In order to start the campaign, the players are given a quest by a mysterious magic-user. Everyone who has been resurrected is dying, and resurrection isn’t possible anymore. The problem has been isolated to Chult and needs to be taken care of by whisking you there via teleportation magic. At first glance, you are blasted by an array of colors, dinosaurs, and fantastic sites. You are then dropped off to take care of the issue.

From the start, you are nobodies who are hired as plan G. Unfortunately, resurrection isn’t an option here. Every death is permanent, and the setting is like this for the entire game.

First come the distractions in Nyanzaru with gladiator rings, merchant princes, hiring guides, getting information, gear, and more. There is so much to do in this place that the players might linger here forever if they were not given a strong push out the door.

You can choose to change the initial hook by taking away the death curse (what keeps everyone from resurrecting), introducing the death curse later, or altering how they arrive at Chult. However you do this, there will need to be a push to get the characters into the wilds and continue on their journey.

This approach allows the players to explore more of the port’s wonders and gives them their own sense of agency. We did just that in our campaign, and I must say that this worked out really well.

Port Nyanzaru is so vast and open that you can make up just about anything for your players to encounter. This will be the happiest and most enjoyable section in our Tomb of Annihilation review since the rest of the adventure is filled with dread.

The Dreaded Jungle

This is where most Tomb of Annihilation games end, or are greatly sped up. In our campaign, we went through the dreaded hex- crawl at a regular pace, but added some variation to our random encounters.

Each day the players have one encounter that usually pertains to combat. To make things more interesting, I added an extra table to roll on. This table has augmentations to the environment, monsters, or situations.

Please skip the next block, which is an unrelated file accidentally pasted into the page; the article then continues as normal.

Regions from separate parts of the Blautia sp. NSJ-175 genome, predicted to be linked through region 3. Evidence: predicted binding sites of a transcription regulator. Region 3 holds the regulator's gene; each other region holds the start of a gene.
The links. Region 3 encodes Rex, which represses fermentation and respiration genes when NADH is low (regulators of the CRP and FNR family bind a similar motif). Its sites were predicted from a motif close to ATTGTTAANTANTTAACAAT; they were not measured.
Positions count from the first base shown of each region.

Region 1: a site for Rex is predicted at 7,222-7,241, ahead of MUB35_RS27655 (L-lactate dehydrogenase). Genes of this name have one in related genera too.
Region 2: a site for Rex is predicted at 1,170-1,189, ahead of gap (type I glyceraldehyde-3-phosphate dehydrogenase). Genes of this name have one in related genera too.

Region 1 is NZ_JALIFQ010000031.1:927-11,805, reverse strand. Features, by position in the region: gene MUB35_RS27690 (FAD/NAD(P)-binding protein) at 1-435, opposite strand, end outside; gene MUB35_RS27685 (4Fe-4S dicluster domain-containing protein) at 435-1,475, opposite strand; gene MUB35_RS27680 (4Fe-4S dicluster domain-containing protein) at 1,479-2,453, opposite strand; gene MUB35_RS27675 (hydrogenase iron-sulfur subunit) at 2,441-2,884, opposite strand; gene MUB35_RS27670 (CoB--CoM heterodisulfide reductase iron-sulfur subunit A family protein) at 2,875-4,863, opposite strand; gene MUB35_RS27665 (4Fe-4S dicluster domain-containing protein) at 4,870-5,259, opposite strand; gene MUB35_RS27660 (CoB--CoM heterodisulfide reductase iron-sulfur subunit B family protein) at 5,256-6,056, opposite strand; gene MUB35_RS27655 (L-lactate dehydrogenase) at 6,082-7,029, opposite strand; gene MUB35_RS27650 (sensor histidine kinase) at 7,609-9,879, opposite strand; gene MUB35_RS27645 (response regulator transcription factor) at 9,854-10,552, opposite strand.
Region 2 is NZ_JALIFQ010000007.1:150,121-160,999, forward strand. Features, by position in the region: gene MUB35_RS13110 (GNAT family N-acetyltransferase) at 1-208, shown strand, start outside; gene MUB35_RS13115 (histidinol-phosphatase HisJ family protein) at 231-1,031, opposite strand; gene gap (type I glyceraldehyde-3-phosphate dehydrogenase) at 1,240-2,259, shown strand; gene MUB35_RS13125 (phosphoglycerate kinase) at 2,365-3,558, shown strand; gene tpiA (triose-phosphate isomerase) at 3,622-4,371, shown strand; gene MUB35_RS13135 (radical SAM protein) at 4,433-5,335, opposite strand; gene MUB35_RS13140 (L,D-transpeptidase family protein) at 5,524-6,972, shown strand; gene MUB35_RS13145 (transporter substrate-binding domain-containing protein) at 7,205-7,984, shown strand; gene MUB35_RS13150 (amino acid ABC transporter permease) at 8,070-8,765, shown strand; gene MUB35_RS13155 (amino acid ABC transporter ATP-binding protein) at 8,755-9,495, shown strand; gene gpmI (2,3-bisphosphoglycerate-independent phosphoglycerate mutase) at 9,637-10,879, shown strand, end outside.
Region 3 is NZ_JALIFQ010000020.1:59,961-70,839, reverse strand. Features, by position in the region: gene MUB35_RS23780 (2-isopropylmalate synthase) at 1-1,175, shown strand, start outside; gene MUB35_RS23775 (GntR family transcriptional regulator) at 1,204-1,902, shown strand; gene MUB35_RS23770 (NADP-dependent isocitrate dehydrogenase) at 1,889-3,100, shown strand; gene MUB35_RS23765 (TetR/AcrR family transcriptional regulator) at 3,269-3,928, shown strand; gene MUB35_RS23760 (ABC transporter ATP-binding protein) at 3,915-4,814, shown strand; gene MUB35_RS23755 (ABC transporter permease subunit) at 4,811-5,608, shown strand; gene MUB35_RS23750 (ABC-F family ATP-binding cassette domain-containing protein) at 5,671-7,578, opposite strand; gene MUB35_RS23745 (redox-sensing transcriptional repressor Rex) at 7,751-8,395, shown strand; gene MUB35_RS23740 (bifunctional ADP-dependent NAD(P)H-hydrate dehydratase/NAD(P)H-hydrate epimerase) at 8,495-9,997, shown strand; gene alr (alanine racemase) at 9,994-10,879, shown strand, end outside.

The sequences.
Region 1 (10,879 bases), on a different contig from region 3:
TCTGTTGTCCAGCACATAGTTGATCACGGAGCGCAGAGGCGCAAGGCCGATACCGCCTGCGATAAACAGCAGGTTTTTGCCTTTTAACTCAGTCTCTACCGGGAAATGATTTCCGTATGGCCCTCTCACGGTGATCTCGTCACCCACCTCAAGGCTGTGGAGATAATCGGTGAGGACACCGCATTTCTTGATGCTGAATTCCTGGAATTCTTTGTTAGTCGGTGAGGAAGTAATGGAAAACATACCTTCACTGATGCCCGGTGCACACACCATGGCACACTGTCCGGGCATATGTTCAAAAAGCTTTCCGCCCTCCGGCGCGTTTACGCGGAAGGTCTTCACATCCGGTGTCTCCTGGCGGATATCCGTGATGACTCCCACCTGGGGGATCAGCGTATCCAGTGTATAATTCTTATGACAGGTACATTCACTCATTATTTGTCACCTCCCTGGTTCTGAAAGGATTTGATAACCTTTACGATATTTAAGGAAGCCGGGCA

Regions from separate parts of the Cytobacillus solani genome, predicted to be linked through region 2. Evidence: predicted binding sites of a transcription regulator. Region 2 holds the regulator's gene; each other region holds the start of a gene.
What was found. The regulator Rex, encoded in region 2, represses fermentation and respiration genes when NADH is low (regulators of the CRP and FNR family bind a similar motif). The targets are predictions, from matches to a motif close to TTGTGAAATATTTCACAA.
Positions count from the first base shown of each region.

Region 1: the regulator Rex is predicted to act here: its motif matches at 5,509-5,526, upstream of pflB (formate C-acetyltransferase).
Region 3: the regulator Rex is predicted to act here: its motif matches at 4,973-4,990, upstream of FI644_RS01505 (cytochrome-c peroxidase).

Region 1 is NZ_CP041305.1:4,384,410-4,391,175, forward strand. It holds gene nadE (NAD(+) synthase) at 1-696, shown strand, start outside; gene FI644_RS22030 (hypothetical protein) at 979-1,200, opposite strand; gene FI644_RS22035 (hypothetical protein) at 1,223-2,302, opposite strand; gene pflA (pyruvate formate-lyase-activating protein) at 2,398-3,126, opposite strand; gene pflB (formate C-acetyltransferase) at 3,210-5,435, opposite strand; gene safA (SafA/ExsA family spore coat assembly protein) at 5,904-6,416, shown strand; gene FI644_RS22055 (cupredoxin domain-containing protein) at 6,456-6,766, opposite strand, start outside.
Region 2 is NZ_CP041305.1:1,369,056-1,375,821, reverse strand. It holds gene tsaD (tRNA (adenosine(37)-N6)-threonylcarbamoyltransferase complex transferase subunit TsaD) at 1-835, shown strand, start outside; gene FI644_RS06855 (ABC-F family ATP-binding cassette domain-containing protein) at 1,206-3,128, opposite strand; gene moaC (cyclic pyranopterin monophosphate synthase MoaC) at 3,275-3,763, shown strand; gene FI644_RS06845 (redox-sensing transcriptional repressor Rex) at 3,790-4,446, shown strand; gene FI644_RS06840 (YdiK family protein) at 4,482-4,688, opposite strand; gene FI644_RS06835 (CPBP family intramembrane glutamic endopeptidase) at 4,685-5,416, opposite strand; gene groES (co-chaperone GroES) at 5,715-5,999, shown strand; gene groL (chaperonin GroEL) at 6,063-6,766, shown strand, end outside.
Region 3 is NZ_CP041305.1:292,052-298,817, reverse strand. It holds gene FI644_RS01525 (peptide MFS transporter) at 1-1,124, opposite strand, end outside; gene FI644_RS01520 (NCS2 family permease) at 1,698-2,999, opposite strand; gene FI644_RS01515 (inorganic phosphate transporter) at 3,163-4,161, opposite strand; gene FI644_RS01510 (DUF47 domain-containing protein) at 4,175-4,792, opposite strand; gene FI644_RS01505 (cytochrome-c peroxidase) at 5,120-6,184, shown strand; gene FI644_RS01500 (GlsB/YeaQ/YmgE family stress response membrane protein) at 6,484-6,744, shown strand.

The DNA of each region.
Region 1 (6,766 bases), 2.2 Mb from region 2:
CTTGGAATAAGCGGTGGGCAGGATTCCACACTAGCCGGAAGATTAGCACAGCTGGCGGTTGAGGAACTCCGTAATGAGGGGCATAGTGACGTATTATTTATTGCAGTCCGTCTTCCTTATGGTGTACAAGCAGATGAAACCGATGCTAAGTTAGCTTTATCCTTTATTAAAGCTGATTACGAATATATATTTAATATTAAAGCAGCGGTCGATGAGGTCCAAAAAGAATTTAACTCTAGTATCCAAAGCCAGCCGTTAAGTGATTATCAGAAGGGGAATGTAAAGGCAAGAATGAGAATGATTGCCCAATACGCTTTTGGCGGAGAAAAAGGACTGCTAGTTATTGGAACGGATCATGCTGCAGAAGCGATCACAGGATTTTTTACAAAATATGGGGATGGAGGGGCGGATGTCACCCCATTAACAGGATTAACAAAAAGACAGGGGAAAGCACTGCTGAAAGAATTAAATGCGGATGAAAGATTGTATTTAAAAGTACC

Here is the extra table I came up with:

  • 1-10 – friendly base
  • 11-25 – friendly encounter
  • 26-35 – cult
  • 36-45 – open field
  • 46-60 – organization
  • 61-67 – (unique to your campaign’s plot OR something pertaining to Acererak)
  • 68-75 – fortified defenses (such as a barricade, fort, or ambush)
  • 76-81 – shrine (generally to the nine gods, but could be to other ones that tell of Chult’s history)
  • 82-85 – ruins
  • 86-91 – dungeon
  • 92-96 – horde of creatures
  • 97-100 – greater threat (boss, or something extremely difficult)

This table made random encounters more interesting. Imagine instead of just encountering and killing zombies, the players find a zombie cult. What does that look like? Can the zombies make a cult and be intelligent about it, or is it a cult of people wishing to be zombies? You can have a lot of fun here and use your imagination.

If there is anything to take away from this Tomb of Annihilation review, it is that you need to make the hex-crawl fun. This is meant to be one of the meatiest parts of the adventure. The players will spend in-game weeks and possibly even a few months in the jungle exploring all of what Chult has to offer. This is the major exploration bit of the adventure and can be the best or worst part. It is entirely dependent on the encounters being fun instead of a chore.